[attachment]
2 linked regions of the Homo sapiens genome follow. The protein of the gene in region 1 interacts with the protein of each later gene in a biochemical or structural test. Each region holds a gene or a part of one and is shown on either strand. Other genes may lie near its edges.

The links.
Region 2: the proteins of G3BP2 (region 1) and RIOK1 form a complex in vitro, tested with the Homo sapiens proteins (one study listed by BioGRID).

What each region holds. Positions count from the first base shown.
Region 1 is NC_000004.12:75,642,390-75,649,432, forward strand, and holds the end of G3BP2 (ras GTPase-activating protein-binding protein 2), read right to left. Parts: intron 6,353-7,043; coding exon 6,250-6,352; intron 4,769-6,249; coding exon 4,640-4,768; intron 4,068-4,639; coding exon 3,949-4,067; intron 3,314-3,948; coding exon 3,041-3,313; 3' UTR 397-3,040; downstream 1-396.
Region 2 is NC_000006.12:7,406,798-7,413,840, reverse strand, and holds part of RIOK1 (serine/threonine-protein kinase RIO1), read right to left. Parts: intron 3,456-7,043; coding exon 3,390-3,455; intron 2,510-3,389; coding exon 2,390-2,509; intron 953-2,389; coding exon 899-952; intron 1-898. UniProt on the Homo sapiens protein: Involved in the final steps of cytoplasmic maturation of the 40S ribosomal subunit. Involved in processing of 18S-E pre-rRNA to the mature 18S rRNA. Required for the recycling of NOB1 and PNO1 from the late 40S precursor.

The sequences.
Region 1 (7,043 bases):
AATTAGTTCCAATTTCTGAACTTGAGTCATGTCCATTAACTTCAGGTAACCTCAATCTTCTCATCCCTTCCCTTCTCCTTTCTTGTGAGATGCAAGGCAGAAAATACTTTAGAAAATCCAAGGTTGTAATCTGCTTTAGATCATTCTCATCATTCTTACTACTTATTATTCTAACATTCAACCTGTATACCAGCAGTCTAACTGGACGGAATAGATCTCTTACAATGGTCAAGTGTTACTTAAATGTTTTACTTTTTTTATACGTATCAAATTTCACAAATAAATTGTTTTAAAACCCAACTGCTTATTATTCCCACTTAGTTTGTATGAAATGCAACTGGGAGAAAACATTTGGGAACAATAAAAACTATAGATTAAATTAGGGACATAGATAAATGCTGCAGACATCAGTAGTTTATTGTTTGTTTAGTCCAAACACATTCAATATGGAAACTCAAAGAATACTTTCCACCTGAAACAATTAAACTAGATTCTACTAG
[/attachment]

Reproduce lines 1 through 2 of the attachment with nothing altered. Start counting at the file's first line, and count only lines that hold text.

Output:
2 linked regions of the Homo sapiens genome follow. The protein of the gene in region 1 interacts with the protein of each later gene in a biochemical or structural test. Each region holds a gene or a part of one and is shown on either strand. Other genes may lie near its edges.

The links.